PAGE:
Dispute Resolution Partner, Tom Griffith, discusses the recent decision of the Federal Court in Guylian v Registrar of Trade Marks.

Chocolatier Guylian has been unsuccessful in its attempt to register a trade mark over the shape of its Seahorse Chocolates. The Federal Court (Justice Sundberg) concluded that the seahorse shape was not capable of distinguishing Guylian’s goods from the goods of other persons. There were three major issues in the case:

  • Whether the seahorse shape was “inherently adapted” to distinguish it as goods of Guylian (section 41(3) of the Trade Marks Act 1995);
  • Given some degree of inherent adaptation, does, or will, the seahorse shape distinguish Guylian’s goods by reason of the combination of the extent of the adaptation, the use of the trade mark and other circumstances (section 41(5));
  • If the trade mark is not sufficiently “inherently adapted” whether, because of the extent to which the applicant had used the trade mark before the filing date, it did distinguish the designated goods or services as being those of the applicant (section 41(6)).

An earlier decision Kenman Kandy offered some hope to Guylian in its quest to protect the seahorse shape as a trade mark. In that case the trade mark applicant successfully sought trade mark protection over a bug-shaped novelty chocolate. The bug bore no resemblance to any actual species of bug or insect, and was according to the Court in that case a concocted shape. Justice Sundberg accepted Guylian’s submission that the fact that the seahorse shape bore resemblance to an actual animal or creature did not thereby bar it from registration on the basis of it being inherently adapted. Guylian submitted that its seahorse shape had an unusually stocky build and that the tail of the seahorse curls backwards, forming an “S” shape rather than forwards, as in nature. Justice Sundberg accepted the seahorse had these distinguishing features but was satisfied that the shape as a whole was not so unique or imaginative that other traders, using the seahorse shape for its ordinary signification would be able to avoid potentially infringing the mark if it were registered.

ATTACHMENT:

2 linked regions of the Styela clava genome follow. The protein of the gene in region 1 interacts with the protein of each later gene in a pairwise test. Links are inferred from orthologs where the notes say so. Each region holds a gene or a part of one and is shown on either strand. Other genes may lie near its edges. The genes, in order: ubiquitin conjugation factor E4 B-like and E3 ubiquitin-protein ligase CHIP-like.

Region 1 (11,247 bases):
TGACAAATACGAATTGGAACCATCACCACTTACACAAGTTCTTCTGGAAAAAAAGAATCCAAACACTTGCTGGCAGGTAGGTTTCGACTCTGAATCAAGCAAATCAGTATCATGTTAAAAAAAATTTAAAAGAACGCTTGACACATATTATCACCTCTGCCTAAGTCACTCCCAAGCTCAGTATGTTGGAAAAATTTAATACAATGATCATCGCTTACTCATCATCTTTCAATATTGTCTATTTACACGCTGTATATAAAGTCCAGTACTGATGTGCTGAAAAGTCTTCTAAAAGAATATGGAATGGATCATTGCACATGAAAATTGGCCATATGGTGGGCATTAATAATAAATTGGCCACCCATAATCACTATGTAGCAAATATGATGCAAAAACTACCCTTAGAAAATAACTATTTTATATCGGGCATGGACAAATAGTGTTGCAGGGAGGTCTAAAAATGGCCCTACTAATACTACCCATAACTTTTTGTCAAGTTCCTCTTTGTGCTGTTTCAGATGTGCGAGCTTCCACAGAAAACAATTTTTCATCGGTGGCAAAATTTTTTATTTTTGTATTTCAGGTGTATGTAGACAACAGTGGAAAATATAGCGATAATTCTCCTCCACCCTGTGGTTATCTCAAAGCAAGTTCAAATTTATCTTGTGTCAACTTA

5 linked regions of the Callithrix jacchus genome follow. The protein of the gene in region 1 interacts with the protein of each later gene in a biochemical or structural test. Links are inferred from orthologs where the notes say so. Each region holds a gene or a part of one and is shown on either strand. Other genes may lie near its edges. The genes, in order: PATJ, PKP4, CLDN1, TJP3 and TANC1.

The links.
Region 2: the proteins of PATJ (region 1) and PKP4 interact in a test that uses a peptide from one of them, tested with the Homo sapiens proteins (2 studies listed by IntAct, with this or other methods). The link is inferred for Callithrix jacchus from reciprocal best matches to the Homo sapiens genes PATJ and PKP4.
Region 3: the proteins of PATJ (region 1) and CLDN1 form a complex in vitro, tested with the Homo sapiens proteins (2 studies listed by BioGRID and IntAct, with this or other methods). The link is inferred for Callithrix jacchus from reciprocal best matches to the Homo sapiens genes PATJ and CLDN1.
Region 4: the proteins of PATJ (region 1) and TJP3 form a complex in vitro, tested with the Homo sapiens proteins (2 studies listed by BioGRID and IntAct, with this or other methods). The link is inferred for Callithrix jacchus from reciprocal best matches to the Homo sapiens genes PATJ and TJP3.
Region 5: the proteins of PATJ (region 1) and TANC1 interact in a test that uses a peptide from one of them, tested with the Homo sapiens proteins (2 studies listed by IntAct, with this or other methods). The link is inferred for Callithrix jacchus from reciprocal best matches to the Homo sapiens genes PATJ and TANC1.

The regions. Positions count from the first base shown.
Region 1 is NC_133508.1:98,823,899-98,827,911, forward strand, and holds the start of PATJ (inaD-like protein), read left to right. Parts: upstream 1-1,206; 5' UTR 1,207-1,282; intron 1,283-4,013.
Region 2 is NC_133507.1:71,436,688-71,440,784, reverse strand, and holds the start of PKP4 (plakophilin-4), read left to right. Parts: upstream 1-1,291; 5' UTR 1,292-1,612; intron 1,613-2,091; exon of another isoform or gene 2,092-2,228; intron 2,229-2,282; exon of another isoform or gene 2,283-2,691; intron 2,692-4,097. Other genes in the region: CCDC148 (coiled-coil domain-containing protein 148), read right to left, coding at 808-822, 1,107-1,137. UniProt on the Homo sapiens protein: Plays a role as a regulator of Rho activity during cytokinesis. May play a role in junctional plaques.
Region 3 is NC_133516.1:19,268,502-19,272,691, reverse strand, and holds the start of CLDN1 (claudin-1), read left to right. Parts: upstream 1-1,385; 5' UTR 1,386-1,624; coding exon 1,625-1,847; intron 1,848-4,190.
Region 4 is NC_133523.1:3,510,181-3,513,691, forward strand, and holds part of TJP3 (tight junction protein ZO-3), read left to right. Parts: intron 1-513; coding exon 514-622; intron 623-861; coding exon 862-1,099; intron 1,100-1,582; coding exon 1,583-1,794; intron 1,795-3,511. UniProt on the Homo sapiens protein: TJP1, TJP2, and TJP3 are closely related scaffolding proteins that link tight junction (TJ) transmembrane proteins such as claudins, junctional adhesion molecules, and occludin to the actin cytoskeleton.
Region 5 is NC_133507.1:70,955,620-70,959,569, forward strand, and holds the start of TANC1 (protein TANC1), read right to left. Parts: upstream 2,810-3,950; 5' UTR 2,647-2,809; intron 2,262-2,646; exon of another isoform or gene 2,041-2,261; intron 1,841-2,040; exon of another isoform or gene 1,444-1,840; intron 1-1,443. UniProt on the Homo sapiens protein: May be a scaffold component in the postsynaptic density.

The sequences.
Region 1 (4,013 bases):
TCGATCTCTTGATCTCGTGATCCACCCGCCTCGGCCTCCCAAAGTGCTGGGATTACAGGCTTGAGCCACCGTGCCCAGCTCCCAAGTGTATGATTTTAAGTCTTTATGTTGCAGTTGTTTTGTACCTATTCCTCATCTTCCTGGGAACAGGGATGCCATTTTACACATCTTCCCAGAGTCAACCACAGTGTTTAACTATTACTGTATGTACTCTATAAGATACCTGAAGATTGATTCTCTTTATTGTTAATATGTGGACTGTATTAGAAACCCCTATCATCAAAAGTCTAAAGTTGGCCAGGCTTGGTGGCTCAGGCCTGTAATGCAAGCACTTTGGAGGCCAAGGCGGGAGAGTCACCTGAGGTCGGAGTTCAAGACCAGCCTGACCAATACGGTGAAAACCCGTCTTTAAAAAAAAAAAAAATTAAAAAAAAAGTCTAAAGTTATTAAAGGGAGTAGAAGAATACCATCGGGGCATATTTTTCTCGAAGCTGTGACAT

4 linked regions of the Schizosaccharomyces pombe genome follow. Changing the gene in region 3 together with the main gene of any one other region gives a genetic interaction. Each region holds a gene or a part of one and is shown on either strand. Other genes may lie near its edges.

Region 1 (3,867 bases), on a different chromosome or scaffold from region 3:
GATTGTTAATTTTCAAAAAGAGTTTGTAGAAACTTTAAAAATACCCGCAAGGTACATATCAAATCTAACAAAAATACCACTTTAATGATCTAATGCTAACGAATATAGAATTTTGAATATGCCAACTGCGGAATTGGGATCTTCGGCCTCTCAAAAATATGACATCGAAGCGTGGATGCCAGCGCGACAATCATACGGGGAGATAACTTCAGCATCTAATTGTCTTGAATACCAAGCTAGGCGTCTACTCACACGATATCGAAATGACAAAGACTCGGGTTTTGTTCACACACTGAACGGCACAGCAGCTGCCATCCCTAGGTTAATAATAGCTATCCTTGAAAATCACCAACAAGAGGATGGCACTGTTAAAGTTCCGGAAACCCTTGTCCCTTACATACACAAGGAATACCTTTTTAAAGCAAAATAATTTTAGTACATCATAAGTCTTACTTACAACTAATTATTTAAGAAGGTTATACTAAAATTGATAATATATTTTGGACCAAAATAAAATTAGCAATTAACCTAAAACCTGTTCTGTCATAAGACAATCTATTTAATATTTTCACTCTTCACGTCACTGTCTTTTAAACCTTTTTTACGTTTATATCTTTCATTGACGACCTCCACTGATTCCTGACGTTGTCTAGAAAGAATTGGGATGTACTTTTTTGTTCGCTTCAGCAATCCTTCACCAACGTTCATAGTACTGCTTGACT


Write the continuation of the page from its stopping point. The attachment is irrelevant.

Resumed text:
A key relevant factor to the Court in refusing to grant the statutory monopoly conferred by a trade mark was the potential for confusion amongst consumers and competitors. Justice Sundberg took account of the likelihood that other traders, acting with proper motives, would think of the shape and wish to use the shape or one substantially identical or deceptively similar.

There was evidence before the Court that other chocolatiers had indeed marketed and sold chocolates in the shape of seashell chocolates from at least the mid 1990s and the Court concluded that those chocolatiers might, as at the priority date in 2002, have wished to make chocolates in the shape of a seahorse or other marine creatures.

There was also evidence before the Court that other rival chocolate companies currently sold other seahorse shaped chocolates, although those seahorses had forward-curling tails and less stocky builds than the Guylian seahorse.

Guylian relied on survey evidence in support of its attempts to establish that, if not sufficiently adapted for the purposes of section 41(3) of the Act, its proposed trade mark fell under either section 41(5) or section 41(6) of the Act. The survey was conducted by AC Nielsen and showed that just over 40% of respondents associated Guylian with the seahorse shape. Justice Sundberg noted that the survey was conducted on-line and that respondents were asked to respond to two dimensional images rather than a three dimensional shape. His Honour noted that Guylian’s market research expert had attributed the respondents’ association between the image and the brand or manufacturer to more than just the shape itself. Other factors such as colour and perception of texture came into play.

The Court also took into consideration that Guylian used other shapes on Guylian’s packaging such as seashells, in combination with the seahorse, and that Guylian also relied on its “Guylian” trade mark and stylised “G” lettering in its packaging.